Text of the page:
International Labor Day 2023: Agri-workers Renew Call For Rights Protection As Food & Climate Crises Worsen
The Coalition of Agricultural Workers International (CAWI) renewed its demand for substantial protection of the rights and welfare of agricultural workers amid worsening global food and climate crises. CAWI emphasized that, like the rest of working and rural peoples, agricultural workers are several times more vulnerable to hunger, poverty, and the impacts of a deteriorating planet.
The coalition made the statement as the world marks International Labor Day on May 1.
“Agricultural workers, long oppressed and exploited with meager wages, are among the worst to suffer hunger and poverty that is increasing yearly. Some of our members, for instance, report as low as three US dollars per day in wages,” said P.P. Sivapragasam, CAWI’s Secretary General.
United Nations (UN) data show that during the pandemic, the number of people in extreme poverty grew by 124 million while those who did not have access to adequate food jumped by 320 million. According to one study, the levels of extreme poverty are four times higher among agricultural workers than non-agricultural workers. Overall, up to 80% of the poor and 75% of the hungry are in rural areas.
Aside from starvation wages and lack of protection for basic labor rights, a particular concern for agricultural workers is the socioeconomic and occupational health and safety impacts on their sector of an increasingly warming planet.
“Climate change is affecting us in multiple ways,” Sivapragasam noted. “It contributes to the further decline of our living conditions in terms of our livelihood and wellbeing. Agriculture work is already the most dangerous in the world, and rising global temperatures make it even more fatal.”
Research shows that occupational heat-related mortality is 35 times higher among agricultural workers than workers from other industries as they perform intensive manual labor under hot environmental conditions exceeding international standards.
“Highly exploitative wage arrangements common in many plantations and farms increase the vulnerability of agricultural workers. For example, the piece-rate system compels workers to work longer hours under the heat and take less time to hydrate and rest, as they desperately try to earn a little more for their families,” the CAWI official pointed out.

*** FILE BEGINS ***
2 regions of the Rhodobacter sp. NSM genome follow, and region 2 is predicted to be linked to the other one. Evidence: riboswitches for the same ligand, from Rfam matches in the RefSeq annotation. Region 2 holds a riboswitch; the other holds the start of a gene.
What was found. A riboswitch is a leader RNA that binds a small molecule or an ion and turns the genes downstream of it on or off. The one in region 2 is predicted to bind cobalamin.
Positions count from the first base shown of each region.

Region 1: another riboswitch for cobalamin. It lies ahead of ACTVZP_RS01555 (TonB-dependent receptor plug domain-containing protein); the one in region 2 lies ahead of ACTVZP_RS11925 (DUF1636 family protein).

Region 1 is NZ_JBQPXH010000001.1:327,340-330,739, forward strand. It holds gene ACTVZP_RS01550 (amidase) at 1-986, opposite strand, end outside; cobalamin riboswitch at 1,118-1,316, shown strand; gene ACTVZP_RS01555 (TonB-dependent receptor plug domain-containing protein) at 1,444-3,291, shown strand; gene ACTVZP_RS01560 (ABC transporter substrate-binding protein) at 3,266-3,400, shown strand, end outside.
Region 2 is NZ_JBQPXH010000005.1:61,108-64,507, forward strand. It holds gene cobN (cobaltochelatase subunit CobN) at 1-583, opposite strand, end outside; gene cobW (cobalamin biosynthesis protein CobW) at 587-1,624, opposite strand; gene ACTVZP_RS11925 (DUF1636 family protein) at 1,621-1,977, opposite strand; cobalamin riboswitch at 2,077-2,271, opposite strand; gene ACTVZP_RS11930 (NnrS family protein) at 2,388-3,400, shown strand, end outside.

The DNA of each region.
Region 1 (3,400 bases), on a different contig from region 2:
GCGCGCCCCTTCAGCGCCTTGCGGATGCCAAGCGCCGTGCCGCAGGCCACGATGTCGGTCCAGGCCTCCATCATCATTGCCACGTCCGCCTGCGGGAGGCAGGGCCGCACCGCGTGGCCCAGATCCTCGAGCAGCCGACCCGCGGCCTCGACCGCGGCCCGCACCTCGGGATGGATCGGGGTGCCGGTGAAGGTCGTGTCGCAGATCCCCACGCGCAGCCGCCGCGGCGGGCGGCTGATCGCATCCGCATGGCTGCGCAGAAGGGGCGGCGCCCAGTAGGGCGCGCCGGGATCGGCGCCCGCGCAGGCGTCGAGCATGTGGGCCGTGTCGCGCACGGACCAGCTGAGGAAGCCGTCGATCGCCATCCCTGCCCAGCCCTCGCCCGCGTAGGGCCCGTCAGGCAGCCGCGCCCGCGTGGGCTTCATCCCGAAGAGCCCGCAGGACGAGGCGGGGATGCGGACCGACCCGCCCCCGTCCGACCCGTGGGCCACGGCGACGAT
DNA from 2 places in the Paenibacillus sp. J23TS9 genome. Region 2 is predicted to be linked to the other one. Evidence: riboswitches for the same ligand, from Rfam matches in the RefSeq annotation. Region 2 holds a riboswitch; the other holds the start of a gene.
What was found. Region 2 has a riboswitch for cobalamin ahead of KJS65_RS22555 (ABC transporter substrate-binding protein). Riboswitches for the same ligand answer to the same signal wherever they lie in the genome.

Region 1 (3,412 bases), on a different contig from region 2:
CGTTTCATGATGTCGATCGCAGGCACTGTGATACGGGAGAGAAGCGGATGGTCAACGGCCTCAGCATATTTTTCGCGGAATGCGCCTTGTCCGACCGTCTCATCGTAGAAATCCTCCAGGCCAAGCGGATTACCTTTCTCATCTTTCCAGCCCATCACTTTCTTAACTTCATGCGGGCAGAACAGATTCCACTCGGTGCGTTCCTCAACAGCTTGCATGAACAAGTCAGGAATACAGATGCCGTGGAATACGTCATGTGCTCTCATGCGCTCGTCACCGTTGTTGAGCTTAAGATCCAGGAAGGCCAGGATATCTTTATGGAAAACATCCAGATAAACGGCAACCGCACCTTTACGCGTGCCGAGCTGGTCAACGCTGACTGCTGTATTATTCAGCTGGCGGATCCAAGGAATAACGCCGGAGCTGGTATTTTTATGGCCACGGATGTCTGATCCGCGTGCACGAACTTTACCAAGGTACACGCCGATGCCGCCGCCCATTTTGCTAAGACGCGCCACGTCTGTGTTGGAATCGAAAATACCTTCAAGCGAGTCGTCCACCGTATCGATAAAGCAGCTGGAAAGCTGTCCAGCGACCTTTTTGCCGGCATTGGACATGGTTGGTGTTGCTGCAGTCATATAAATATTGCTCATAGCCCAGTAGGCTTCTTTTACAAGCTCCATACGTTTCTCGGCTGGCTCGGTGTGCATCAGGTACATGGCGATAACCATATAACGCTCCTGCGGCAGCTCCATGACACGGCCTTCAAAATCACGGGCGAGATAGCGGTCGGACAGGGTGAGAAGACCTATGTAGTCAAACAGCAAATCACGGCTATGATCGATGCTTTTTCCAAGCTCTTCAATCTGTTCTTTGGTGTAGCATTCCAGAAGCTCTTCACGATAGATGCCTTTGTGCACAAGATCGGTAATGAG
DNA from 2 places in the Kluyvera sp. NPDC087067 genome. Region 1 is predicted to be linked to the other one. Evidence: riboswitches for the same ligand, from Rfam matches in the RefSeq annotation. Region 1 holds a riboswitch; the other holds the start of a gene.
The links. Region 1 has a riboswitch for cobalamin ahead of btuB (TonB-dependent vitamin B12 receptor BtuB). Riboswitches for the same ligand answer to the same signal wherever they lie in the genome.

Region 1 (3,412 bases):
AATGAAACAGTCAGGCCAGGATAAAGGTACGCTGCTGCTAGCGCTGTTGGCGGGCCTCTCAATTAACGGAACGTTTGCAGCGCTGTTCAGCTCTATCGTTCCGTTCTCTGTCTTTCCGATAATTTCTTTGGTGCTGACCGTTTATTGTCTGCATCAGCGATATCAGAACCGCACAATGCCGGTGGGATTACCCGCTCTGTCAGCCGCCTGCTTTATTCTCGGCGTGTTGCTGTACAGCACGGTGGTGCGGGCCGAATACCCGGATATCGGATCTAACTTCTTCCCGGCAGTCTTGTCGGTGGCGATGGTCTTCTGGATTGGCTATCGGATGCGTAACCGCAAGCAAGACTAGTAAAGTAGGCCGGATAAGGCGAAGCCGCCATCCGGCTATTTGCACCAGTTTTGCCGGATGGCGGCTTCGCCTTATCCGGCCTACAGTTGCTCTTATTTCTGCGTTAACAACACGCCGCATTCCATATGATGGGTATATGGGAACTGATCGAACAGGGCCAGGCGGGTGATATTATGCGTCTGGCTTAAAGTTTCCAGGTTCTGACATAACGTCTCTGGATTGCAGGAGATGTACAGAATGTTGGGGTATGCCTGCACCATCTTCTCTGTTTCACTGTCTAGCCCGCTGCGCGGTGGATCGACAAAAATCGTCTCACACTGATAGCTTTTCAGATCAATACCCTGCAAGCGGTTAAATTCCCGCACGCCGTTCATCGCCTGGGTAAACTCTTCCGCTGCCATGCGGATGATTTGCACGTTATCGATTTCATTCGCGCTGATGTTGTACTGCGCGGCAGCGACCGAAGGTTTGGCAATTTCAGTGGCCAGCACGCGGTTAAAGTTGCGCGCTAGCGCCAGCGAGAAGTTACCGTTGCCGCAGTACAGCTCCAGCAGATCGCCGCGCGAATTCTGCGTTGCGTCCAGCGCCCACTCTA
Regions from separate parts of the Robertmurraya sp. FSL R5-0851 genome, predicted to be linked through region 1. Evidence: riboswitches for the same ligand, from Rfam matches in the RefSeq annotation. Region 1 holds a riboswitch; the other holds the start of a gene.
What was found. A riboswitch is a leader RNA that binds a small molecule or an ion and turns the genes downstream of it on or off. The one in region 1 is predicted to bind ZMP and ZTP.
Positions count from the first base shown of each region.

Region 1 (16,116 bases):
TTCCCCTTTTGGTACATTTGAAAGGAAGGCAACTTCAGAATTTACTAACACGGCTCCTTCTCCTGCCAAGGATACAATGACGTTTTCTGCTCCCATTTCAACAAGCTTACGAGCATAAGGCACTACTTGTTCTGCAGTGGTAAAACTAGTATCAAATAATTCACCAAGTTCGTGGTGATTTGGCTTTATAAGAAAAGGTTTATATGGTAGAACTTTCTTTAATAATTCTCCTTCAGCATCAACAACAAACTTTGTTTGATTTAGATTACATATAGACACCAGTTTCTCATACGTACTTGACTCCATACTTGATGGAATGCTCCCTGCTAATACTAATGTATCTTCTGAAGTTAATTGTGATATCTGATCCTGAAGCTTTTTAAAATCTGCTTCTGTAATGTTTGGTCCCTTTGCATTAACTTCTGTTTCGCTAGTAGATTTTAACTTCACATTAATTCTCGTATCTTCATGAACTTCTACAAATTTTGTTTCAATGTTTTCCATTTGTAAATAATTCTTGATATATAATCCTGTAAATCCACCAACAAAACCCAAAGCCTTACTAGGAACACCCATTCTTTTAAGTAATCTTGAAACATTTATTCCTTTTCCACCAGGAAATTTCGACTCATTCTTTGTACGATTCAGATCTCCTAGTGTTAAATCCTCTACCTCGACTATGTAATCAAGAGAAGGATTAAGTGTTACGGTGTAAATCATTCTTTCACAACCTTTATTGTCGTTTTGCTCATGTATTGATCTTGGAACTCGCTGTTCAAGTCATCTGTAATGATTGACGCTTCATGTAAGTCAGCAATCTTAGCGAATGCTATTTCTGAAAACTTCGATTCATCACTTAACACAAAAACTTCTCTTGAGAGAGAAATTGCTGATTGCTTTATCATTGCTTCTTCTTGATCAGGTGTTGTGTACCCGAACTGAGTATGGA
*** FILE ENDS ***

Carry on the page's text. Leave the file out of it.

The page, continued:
Hunger and poverty among agricultural workers will worsen further as the climate crisis intensifies. Climate disasters like drought, floods, storms, etc., disrupt agricultural production and massively displace agricultural workers. According to the International Labor Organization (ILO), projected temperature increases will reduce global work hours by almost 2% by 2030, with agricultural workers accounting for 66% of the work hours lost.
“This means less income opportunities for agricultural workers, less capacity to buy food and afford the cost of living. It is their reality now, but it could reach even more unprecedented levels in the coming years if radical changes are not made in our agri-food systems. Such transformation must include protecting the rights of direct producers like agricultural workers,” emphasized Sivapragasam.
CAWI said it stands in solidarity and action with the movements of rural and all working peoples fighting for the future of the people and planet.
“We need to continue our struggle for better living conditions and the recognition of our rights as workers. We need to assert our right to living wages that will allow us and our families to live decently, have job security, organize and bargain as unions, access social services, and protect our occupational health and safety,” Sivapragasam said.
The coalition added that it would push through with its campaigns to stop the further expansion of big corporate and export-oriented plantations that exploit the workers, plunder the planet, and aggravate the climate crisis in the name of profits.